As expected, Microsoft officially launched the latest iteration of its developer tools on Wednesday, including Visual Studio 2012, .Net 4.5, and the surprise debut of a new member of Redmond's Express family of free IDEs, this one for building Windows desktop applications.
S. Somasegar, corporate VP of Microsoft's developer division, talked up the new tools in a keynote delivered at the Visual Studio 2012 launch event in Seattle, which was simulcast via streaming video.
Most of the new tools have actually been available for download by subscribers to Microsoft's MSDN developer program since August 16, but now that the product line has officially launched, they should begin shipping to the retail channel.
"We have a huge line-up of platform releases from Microsoft this year," Somasegar said in a statement, "from Windows 8 to Windows Phone 8 to Windows Server 2012 to Windows Azure to SQL Server to Office 365, all of them enabling you to create or modernize really compelling apps. And Visual Studio 2012 is at the center of this."
Somasegar said Microsoft had prepared a series of more than 60 videos to acquaint developers with the capabilities of the new version, which will be available for streaming on the VS2012 launch website beginning Wednesday afternoon, along with video of the launch event keynotes and breakout sessions.
In addition to highlighting the Visual Studio products we already knew about, Somasegar used the occasion to make a few new announcements, as well. The first was that although VS2012 has only officially just launched, an update pack for the suite is already in the pipeline.
"We're also not standing still with this release," he said, "but rather are committed to continuously delivering value to you as part of regular updates to Visual Studio."
The first such update, he said, will be available as a community technology preview (CTP) later this month and will ship by the end of the year. That release will add a number of significant new features for various developer niches, including improved support for SharePoint development, new DevOps capabilities, better manual testing capabilities, and a variety of productivity enhancements.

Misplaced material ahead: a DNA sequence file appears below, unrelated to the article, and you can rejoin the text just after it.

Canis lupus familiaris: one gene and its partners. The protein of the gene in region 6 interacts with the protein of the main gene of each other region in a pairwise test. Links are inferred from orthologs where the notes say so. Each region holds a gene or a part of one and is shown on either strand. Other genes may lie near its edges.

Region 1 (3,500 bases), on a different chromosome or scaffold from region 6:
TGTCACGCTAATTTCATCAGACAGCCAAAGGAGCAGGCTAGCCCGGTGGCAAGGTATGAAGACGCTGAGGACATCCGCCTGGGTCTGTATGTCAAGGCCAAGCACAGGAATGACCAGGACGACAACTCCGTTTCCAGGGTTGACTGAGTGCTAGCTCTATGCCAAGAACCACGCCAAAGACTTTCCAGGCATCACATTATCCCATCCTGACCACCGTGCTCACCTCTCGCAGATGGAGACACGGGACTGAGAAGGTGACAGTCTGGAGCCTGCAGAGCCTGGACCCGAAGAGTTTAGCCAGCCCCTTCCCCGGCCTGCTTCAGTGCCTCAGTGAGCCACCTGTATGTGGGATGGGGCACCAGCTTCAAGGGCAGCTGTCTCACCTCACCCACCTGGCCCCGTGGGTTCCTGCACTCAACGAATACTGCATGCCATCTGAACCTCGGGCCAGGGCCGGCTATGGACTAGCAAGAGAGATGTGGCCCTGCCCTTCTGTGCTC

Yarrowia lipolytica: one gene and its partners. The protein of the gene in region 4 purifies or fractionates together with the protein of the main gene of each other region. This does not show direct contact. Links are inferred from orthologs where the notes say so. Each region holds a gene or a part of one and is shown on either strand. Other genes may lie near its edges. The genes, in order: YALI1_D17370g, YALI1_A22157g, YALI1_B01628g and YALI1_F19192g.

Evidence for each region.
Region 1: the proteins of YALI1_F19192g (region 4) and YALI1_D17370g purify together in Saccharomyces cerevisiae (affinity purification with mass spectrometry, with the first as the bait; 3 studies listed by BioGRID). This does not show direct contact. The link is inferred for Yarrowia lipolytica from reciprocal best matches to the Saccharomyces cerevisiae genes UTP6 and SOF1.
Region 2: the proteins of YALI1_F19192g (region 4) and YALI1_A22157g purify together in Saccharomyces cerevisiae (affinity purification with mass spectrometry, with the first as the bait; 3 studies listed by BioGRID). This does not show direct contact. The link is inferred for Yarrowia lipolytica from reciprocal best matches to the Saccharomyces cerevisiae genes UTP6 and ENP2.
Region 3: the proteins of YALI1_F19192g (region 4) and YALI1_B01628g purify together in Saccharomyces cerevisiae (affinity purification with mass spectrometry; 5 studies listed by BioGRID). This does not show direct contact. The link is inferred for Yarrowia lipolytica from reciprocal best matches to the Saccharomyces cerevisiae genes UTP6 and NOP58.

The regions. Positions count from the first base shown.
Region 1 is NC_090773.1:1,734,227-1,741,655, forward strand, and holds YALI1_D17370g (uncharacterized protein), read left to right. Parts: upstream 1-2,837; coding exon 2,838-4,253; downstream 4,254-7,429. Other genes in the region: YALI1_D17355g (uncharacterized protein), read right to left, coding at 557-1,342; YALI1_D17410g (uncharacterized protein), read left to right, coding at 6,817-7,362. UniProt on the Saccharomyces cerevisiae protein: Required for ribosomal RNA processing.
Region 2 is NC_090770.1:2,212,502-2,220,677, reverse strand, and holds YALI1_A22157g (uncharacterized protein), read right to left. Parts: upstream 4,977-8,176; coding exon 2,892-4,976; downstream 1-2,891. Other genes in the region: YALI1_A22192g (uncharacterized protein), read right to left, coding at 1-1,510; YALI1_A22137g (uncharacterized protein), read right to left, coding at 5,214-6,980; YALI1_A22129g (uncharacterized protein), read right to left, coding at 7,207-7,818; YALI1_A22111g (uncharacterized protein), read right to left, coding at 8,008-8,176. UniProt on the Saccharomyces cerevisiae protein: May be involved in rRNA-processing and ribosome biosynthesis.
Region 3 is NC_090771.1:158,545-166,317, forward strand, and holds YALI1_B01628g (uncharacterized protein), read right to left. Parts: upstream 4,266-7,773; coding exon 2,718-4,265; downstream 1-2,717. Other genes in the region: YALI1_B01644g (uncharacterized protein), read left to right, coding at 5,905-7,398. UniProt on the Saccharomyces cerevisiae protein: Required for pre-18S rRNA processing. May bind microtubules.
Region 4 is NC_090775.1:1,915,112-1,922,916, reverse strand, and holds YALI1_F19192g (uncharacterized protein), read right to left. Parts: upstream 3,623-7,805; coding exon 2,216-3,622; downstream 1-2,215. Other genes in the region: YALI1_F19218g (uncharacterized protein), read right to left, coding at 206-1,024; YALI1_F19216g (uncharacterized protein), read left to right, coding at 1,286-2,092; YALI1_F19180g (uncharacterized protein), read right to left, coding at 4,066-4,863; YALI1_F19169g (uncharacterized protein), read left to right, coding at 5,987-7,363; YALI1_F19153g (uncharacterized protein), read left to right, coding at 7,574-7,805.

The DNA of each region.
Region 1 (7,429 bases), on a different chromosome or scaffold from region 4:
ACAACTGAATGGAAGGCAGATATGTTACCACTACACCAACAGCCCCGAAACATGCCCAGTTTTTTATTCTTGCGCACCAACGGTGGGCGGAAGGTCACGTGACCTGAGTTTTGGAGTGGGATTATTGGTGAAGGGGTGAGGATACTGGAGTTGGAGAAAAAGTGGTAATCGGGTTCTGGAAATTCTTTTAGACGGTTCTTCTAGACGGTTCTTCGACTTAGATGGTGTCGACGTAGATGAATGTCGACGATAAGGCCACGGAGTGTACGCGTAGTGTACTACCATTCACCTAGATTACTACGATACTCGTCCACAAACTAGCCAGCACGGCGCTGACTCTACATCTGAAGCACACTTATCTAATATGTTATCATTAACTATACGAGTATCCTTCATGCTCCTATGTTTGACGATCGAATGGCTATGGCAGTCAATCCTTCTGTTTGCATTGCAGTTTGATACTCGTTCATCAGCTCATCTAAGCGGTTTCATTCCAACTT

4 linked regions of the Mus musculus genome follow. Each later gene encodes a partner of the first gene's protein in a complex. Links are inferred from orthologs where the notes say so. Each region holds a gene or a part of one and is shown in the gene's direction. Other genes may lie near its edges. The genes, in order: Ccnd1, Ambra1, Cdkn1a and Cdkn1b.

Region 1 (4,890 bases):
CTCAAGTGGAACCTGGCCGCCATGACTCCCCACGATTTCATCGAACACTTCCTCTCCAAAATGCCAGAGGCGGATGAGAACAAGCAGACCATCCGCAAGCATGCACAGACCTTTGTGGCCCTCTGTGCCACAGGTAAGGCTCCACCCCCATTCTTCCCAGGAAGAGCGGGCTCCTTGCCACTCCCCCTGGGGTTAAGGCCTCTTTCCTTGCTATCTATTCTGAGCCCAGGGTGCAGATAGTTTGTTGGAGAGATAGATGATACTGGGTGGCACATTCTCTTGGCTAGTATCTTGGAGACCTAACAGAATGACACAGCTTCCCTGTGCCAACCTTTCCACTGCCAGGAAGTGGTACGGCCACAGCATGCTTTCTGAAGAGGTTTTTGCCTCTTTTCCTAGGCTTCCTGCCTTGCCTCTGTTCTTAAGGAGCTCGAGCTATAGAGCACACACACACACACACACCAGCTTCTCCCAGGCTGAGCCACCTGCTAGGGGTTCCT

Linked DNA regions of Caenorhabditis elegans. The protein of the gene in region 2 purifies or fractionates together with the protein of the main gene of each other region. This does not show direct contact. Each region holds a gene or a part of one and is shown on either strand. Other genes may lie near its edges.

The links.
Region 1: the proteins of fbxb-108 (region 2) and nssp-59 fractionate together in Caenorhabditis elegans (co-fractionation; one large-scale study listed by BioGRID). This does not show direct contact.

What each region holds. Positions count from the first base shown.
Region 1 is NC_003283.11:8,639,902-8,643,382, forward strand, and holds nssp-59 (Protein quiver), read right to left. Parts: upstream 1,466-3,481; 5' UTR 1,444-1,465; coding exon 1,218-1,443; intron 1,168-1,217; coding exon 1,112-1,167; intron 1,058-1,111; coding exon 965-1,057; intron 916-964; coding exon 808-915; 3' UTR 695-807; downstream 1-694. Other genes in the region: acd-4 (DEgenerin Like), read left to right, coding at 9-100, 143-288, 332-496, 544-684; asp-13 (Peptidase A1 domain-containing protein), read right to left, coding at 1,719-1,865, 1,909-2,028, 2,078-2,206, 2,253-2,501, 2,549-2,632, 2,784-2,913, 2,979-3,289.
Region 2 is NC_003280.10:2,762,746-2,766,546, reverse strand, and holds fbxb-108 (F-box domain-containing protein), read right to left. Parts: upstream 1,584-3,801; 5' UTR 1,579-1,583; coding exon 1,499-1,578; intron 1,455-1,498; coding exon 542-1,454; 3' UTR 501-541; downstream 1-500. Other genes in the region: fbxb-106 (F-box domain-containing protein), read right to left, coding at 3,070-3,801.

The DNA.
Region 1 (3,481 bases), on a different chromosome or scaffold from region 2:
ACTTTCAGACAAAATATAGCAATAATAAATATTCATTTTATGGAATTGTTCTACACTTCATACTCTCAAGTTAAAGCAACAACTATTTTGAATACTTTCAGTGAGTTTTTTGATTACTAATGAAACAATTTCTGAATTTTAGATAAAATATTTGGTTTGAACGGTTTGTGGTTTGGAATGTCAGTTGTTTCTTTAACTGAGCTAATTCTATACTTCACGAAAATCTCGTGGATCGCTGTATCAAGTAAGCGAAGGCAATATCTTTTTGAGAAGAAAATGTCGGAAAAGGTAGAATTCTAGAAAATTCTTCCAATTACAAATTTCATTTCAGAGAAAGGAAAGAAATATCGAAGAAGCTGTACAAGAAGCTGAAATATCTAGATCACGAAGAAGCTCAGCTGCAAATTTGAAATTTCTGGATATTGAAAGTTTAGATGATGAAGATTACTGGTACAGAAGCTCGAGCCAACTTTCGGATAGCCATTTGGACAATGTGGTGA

There was no word on whether Microsoft plans to continue to work on Visual Studio 2012's new UI, which hasn't won much love from developers. An update during the beta period added a few hints of much-needed color, but there's still room for improvement.
In an unexpected turn, Somasegar also announced that Visual Studio 2012 Express for Windows Desktop, Microsoft's free IDE for building traditional applications based on .Net and Windows APIs, is now available for download.
Redmond first teased its new Express line-up in May, but at that time the only product mentioned was one for building apps for the Windows Store and Windows 8's new, touch-centric Start Screen. That led many to speculate that Microsoft no longer planned to offer a free IDE for building desktop applications, and that folks who wanted to make "big boy apps" would have to pay.
Turns out that's not the case, and VS2012 Express for Windows Desktop actually offers desktop developers more capabilities than did earlier Express versions.
It's finally here! Desktop hackers won't have to shell out for VS2012 after all
With Visual Studio 2010, the Express IDEs for C++, C#, and Visual Basic were all offered as separate downloads. Express for Windows Desktop now supports all three languages from within the same IDE, and developers can use any combination of the three within their projects.
The compilers for all three languages have been beefed up, including support for the new "async" and "await" keywords in Visual Basic and C# and improved compliance with the C++ 11 standard.
The 2012 Express product also includes new tools for unit testing and code analysis borrowed from its for-pay parent version, as well as improved integration with Team Foundation Server and the new, free Team Foundation Server Express 2012 product, among other features.
The arrival of Visual Studio 2012 Express for Windows Desktop leaves just one member of the announced Express family still missing in action: Visual Studio 2012 Express for Windows Phone. Last week, Microsoft announced that an early version of the Windows Phone 8 SDK would also ship on Wednesday, but only to a limited number of established developers.
Now that the Visual Studio launch event has come and gone, it seems likely that we won't hear much more about Windows Phone developer tools until Microsoft's Build 2012 developer event, set to take place in Redmond at the end of October. ®